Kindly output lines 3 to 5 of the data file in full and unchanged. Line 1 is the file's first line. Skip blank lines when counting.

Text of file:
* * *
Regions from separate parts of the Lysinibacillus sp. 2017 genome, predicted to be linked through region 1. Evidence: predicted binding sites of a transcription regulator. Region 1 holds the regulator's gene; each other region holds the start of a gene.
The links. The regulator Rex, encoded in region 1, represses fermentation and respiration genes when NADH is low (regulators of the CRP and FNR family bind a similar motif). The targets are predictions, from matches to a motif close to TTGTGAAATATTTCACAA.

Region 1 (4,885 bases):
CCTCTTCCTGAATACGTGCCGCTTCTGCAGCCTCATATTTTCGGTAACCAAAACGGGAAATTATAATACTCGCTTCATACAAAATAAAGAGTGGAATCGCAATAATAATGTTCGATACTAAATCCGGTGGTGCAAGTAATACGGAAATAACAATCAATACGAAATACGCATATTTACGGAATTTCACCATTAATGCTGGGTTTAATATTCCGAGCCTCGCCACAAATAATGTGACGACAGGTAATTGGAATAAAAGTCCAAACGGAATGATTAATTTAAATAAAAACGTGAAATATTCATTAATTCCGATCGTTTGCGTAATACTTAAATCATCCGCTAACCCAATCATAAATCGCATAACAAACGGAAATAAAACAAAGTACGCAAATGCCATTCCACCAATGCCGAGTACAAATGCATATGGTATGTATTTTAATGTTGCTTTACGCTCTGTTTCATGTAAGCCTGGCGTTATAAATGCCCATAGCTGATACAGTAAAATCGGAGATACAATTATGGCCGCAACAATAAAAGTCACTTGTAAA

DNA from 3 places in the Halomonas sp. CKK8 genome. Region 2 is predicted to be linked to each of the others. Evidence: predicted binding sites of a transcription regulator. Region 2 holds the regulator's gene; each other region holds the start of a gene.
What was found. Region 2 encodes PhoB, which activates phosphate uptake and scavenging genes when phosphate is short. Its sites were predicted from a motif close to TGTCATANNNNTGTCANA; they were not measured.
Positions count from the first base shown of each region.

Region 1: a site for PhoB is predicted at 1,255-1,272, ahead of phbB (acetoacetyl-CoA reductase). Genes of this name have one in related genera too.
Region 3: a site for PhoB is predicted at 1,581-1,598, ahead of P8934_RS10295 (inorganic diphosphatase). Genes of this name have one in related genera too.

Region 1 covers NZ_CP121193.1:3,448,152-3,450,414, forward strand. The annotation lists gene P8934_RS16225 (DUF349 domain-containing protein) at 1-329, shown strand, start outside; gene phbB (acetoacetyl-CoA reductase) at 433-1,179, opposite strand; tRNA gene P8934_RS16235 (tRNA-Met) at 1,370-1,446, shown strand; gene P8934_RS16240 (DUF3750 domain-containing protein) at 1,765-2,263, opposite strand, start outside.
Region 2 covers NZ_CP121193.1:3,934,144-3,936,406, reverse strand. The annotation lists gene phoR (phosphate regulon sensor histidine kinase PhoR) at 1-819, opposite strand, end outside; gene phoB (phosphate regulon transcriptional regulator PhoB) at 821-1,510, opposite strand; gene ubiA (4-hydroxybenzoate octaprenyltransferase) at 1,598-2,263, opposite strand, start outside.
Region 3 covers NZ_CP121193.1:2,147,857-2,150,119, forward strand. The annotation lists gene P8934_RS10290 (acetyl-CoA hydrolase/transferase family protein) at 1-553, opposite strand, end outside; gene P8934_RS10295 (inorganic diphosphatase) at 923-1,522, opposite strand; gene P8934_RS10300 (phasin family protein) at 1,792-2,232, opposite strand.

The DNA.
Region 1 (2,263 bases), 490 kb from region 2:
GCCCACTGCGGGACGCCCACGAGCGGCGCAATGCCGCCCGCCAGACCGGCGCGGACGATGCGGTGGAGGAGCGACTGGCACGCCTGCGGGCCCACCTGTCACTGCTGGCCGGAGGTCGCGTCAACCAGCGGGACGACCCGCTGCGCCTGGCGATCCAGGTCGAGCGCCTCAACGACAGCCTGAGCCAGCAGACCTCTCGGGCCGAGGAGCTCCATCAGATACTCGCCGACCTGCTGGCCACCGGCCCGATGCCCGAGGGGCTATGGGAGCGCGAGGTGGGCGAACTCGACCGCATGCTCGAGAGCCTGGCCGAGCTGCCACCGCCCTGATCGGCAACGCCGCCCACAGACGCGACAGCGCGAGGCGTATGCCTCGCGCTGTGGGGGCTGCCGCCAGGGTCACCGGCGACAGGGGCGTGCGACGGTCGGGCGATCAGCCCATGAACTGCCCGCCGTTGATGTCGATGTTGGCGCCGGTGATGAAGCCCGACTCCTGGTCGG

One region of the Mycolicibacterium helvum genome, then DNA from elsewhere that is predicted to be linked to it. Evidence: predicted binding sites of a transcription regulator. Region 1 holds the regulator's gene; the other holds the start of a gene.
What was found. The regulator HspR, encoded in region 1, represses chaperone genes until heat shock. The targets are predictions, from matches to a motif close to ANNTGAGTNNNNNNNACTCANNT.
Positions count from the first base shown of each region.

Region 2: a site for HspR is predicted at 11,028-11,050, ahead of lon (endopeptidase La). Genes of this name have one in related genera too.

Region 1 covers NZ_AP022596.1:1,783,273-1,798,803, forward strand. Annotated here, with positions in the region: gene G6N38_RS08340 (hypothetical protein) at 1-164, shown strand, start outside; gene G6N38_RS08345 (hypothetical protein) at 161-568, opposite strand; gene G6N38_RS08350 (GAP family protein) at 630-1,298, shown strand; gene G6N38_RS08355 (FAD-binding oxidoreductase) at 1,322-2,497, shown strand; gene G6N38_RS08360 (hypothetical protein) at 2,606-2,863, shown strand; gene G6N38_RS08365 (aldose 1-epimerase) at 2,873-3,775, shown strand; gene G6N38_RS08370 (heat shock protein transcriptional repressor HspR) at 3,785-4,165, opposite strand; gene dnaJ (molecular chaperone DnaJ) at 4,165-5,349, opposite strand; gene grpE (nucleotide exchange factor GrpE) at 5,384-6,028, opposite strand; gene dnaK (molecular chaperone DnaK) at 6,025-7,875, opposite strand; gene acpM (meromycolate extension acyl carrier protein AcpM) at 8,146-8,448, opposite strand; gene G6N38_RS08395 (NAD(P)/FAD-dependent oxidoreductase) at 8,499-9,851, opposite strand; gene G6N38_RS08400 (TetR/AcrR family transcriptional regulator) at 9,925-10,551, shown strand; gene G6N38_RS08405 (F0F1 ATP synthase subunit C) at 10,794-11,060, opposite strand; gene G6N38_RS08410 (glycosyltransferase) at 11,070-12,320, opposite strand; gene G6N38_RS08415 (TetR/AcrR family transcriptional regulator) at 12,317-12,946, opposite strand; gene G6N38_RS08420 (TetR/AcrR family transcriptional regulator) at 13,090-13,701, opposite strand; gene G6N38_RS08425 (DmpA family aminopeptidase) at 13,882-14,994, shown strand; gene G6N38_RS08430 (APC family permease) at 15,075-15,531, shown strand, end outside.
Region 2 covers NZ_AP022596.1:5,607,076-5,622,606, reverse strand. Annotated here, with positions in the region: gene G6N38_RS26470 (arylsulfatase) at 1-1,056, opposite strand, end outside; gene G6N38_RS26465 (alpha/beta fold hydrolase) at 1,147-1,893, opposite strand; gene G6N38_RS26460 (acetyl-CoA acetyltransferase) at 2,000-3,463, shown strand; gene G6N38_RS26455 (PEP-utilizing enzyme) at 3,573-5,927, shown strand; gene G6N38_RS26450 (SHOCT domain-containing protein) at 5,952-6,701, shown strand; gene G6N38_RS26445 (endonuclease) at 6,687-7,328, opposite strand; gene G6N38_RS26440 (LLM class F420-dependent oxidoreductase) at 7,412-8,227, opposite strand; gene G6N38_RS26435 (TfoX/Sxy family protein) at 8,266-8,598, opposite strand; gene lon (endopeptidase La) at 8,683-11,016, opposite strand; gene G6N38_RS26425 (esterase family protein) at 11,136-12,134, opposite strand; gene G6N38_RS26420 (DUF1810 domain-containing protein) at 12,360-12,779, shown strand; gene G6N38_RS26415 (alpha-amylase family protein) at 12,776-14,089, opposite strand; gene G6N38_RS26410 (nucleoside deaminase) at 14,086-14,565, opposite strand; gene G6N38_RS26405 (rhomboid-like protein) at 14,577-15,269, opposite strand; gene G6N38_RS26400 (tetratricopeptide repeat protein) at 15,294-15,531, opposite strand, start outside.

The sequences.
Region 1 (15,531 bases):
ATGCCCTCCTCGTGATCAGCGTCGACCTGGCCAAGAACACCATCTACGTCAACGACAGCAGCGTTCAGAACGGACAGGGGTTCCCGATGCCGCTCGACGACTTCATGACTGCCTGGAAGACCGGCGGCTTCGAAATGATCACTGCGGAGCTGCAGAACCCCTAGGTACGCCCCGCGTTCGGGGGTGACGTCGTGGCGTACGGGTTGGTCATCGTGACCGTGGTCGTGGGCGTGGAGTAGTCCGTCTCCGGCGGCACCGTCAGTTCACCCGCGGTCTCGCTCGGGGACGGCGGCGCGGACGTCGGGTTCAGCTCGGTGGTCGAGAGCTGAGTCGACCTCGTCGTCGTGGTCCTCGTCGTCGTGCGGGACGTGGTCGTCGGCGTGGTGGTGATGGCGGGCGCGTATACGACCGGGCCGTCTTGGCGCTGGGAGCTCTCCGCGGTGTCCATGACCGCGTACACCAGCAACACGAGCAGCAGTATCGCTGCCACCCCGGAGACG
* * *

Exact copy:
Region 1 (4,885 bases):
CCTCTTCCTGAATACGTGCCGCTTCTGCAGCCTCATATTTTCGGTAACCAAAACGGGAAATTATAATACTCGCTTCATACAAAATAAAGAGTGGAATCGCAATAATAATGTTCGATACTAAATCCGGTGGTGCAAGTAATACGGAAATAACAATCAATACGAAATACGCATATTTACGGAATTTCACCATTAATGCTGGGTTTAATATTCCGAGCCTCGCCACAAATAATGTGACGACAGGTAATTGGAATAAAAGTCCAAACGGAATGATTAATTTAAATAAAAACGTGAAATATTCATTAATTCCGATCGTTTGCGTAATACTTAAATCATCCGCTAACCCAATCATAAATCGCATAACAAACGGAAATAAAACAAAGTACGCAAATGCCATTCCACCAATGCCGAGTACAAATGCATATGGTATGTATTTTAATGTTGCTTTACGCTCTGTTTCATGTAAGCCTGGCGTTATAAATGCCCATAGCTGATACAGTAAAATCGGAGATACAATTATGGCCGCAACAATAAAAGTCACTTGTAAA

DNA from 3 places in the Halomonas sp. CKK8 genome. Region 2 is predicted to be linked to each of the others. Evidence: predicted binding sites of a transcription regulator. Region 2 holds the regulator's gene; each other region holds the start of a gene.